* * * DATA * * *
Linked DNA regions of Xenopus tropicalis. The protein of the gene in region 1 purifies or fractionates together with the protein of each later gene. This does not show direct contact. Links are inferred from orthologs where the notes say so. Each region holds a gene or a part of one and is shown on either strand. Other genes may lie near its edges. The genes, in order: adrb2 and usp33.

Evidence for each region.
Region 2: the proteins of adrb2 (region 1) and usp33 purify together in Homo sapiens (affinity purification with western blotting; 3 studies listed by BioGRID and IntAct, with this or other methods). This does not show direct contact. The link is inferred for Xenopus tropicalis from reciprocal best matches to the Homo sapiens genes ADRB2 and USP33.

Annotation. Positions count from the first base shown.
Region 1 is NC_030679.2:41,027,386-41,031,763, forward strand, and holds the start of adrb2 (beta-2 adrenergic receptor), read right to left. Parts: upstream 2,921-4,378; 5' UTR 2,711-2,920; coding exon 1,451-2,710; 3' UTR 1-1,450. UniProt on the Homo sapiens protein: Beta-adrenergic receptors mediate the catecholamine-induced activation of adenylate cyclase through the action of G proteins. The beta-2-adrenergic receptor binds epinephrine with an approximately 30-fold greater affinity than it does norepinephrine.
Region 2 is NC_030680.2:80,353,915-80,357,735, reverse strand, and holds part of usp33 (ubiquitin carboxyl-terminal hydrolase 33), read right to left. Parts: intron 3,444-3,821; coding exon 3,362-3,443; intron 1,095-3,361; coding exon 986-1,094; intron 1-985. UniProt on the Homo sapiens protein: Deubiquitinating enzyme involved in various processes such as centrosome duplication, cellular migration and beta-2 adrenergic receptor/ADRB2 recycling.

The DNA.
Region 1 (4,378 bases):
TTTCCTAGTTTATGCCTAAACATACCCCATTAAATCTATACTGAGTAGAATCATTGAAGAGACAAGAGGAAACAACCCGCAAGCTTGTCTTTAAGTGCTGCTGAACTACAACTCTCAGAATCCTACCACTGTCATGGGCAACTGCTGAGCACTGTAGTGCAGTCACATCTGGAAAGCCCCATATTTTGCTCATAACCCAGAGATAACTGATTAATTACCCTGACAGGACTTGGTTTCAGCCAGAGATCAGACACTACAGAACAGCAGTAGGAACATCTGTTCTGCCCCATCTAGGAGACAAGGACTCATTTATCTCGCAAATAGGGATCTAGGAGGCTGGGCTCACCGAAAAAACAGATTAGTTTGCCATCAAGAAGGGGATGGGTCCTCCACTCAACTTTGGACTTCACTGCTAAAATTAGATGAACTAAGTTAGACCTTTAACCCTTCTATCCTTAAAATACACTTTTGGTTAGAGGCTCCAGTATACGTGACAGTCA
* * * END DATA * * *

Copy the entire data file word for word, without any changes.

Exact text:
Linked DNA regions of Xenopus tropicalis. The protein of the gene in region 1 purifies or fractionates together with the protein of each later gene. This does not show direct contact. Links are inferred from orthologs where the notes say so. Each region holds a gene or a part of one and is shown on either strand. Other genes may lie near its edges. The genes, in order: adrb2 and usp33.

Evidence for each region.
Region 2: the proteins of adrb2 (region 1) and usp33 purify together in Homo sapiens (affinity purification with western blotting; 3 studies listed by BioGRID and IntAct, with this or other methods). This does not show direct contact. The link is inferred for Xenopus tropicalis from reciprocal best matches to the Homo sapiens genes ADRB2 and USP33.

Annotation. Positions count from the first base shown.
Region 1 is NC_030679.2:41,027,386-41,031,763, forward strand, and holds the start of adrb2 (beta-2 adrenergic receptor), read right to left. Parts: upstream 2,921-4,378; 5' UTR 2,711-2,920; coding exon 1,451-2,710; 3' UTR 1-1,450. UniProt on the Homo sapiens protein: Beta-adrenergic receptors mediate the catecholamine-induced activation of adenylate cyclase through the action of G proteins. The beta-2-adrenergic receptor binds epinephrine with an approximately 30-fold greater affinity than it does norepinephrine.
Region 2 is NC_030680.2:80,353,915-80,357,735, reverse strand, and holds part of usp33 (ubiquitin carboxyl-terminal hydrolase 33), read right to left. Parts: intron 3,444-3,821; coding exon 3,362-3,443; intron 1,095-3,361; coding exon 986-1,094; intron 1-985. UniProt on the Homo sapiens protein: Deubiquitinating enzyme involved in various processes such as centrosome duplication, cellular migration and beta-2 adrenergic receptor/ADRB2 recycling.

The DNA.
Region 1 (4,378 bases):
TTTCCTAGTTTATGCCTAAACATACCCCATTAAATCTATACTGAGTAGAATCATTGAAGAGACAAGAGGAAACAACCCGCAAGCTTGTCTTTAAGTGCTGCTGAACTACAACTCTCAGAATCCTACCACTGTCATGGGCAACTGCTGAGCACTGTAGTGCAGTCACATCTGGAAAGCCCCATATTTTGCTCATAACCCAGAGATAACTGATTAATTACCCTGACAGGACTTGGTTTCAGCCAGAGATCAGACACTACAGAACAGCAGTAGGAACATCTGTTCTGCCCCATCTAGGAGACAAGGACTCATTTATCTCGCAAATAGGGATCTAGGAGGCTGGGCTCACCGAAAAAACAGATTAGTTTGCCATCAAGAAGGGGATGGGTCCTCCACTCAACTTTGGACTTCACTGCTAAAATTAGATGAACTAAGTTAGACCTTTAACCCTTCTATCCTTAAAATACACTTTTGGTTAGAGGCTCCAGTATACGTGACAGTCA